It seems the tourist extracting machine is more evolved in Peru than it is in Bolivia. Before we were even off our bus we were caught up in it when the bus conductor came round and recommended to us a good place to stay. We made the mistake of showing interest so as soon as we arrived we were handed over a lady who whisked us off to a bed and breakfast. Before we knew it we where checked in to a room and booked on a tour of the nearby islands for the next morning. It was all too easy and we were very suspicious, but the room was very nice and fit into budget, as did the scheduled tour.

With that all sorted out, we had the evening to explore the town a bit. Puno is a fair bit bigger than Copacobana, and although there seemed to be plenty of tourists, the ratio of real people to tourists is much higher. Luckily for our budget, most of the craft in the stalls was much the same as the stuff we’d seen (and bought) in Bolivia. Prices of things were a bit more expensive than in Bolivia, but still very cheap. Looking in a supermarket, the first we’d seen since we left Chile, we were very excited to find blocks of pure cocoa, at very reasonable prices.

The central market was also very exciting for Soph with a huge range of fruits, veg and grains. That night, after failing to find a peruvian dish that suited Sophie’s vegetarian tastes, we resorted to the ever present Chinese restaurant. Although it was a bit of a culture shock to see Chinese people speaking Spanish, I had a  good chicken with noodles and fried rice for the amazing price of 7 Soles (just over US$2).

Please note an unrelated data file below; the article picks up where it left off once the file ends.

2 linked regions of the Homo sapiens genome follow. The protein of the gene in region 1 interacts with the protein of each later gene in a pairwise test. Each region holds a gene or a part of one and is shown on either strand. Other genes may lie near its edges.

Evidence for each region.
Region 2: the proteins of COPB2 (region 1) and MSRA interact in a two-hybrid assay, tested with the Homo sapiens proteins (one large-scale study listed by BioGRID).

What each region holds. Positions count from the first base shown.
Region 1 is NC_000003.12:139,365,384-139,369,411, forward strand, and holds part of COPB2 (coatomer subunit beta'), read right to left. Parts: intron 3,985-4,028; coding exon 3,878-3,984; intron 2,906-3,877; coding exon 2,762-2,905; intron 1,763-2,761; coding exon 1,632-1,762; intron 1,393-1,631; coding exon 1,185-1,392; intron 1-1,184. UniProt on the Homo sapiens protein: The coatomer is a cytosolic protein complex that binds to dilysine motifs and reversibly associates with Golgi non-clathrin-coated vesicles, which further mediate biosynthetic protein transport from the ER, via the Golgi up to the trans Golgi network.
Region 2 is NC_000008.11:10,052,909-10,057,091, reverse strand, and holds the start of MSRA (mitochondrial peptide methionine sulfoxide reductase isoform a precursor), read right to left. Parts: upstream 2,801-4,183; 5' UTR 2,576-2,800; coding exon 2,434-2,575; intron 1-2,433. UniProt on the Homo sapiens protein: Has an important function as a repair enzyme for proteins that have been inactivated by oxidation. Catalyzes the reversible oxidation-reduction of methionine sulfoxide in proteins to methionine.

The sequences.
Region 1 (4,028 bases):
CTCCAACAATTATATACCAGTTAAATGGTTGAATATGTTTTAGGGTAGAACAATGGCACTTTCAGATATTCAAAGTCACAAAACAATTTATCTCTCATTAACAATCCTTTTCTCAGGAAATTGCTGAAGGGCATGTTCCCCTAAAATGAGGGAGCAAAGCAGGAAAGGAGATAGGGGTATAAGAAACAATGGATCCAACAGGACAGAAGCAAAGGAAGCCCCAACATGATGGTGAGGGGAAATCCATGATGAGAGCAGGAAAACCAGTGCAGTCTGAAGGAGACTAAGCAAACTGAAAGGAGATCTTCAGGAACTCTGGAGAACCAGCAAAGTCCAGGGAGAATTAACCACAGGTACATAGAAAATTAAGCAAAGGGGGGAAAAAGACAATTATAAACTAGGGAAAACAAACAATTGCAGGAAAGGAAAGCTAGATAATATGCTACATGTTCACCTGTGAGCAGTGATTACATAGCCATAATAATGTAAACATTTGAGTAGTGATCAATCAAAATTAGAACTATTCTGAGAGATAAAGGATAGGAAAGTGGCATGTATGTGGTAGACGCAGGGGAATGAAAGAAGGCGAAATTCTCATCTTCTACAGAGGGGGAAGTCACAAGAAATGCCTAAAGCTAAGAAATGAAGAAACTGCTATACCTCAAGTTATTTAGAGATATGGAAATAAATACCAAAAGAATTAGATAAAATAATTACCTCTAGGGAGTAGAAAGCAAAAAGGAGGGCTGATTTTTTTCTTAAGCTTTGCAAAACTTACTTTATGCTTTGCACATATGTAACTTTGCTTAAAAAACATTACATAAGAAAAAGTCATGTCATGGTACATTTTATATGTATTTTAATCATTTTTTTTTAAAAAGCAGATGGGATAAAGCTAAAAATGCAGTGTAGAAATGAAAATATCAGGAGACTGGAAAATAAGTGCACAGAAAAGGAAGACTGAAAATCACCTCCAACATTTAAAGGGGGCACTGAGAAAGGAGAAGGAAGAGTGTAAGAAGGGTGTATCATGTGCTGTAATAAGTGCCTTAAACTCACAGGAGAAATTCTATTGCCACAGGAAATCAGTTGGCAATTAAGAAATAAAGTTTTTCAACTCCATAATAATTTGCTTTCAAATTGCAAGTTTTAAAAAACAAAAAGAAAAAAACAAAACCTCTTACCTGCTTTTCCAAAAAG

The next morning we were back in the tourist machine, minibussed with a bunch of others out to the docks where we were herded onto a boat and chugged slowly out through the reeds. Our first stop was the Uros floating islands. Despite knowing that nowadays they exist largely as a mechanism for extracting money out of tourists, it was nonetheless fascinating to see how they live (or lived).

The islands are entirely man-made from large slabs of root material covered with crossed layers of the thick reeds that grow prolifically in the shallows of the lake. The blocks are held together with ropes and wooden pegs, and likewise anchored to the bottom of the lake, over 10m below. On these island they have huts, also built of reeds, and they shuttle themselves between islands on small boats, also built of reeds.

The next stop was the island of Amantani. About 3 hours of slow chugging in the boat, it is an island smaller than Isla del Sol, but inhabited by about 4000 people who still live in a very traditional way, making crafts and farming the terraced fields of the island. It is also a big tourist attraction, with many tourists going out to the island every day, just like us. Despite being a group tour the experience was still a good one.

In the evening we walked up to some Inca ruins on the top of the island, through the beautiful terraced fields full of wheat, fava beans and other crops. We were lodged in the house of a local woman, who also provided meals for us. Though very plain, vegetable meals, they were just the sort of meals that are so hard to find while travelling and were eaten with much gusto.

After our dinner she dressed us all up in local costume, and the locals put on a bit of a shindig for us. There was a group of boys playing really awesome folk music and much fun was had by all swirling on the dance floor. Again, it was quite strange knowing that they probably do this for another group of tourists every other day, but it was fun nonetheless.

The next day we headed off to another island, Taquile. Here we walked across the island, again, marvelling at the beautiful terraced fields with the deep blue lake in the background. Here too, the locals wear their very colourful traditional dress. We had a chance to browse their hand woven textiles, although due to a finance miscalculation we didn’t have enough cash to buy any. Finally after yet another delicious trout meal, we were back on the boat for our slow 3 hour trip back to Puno.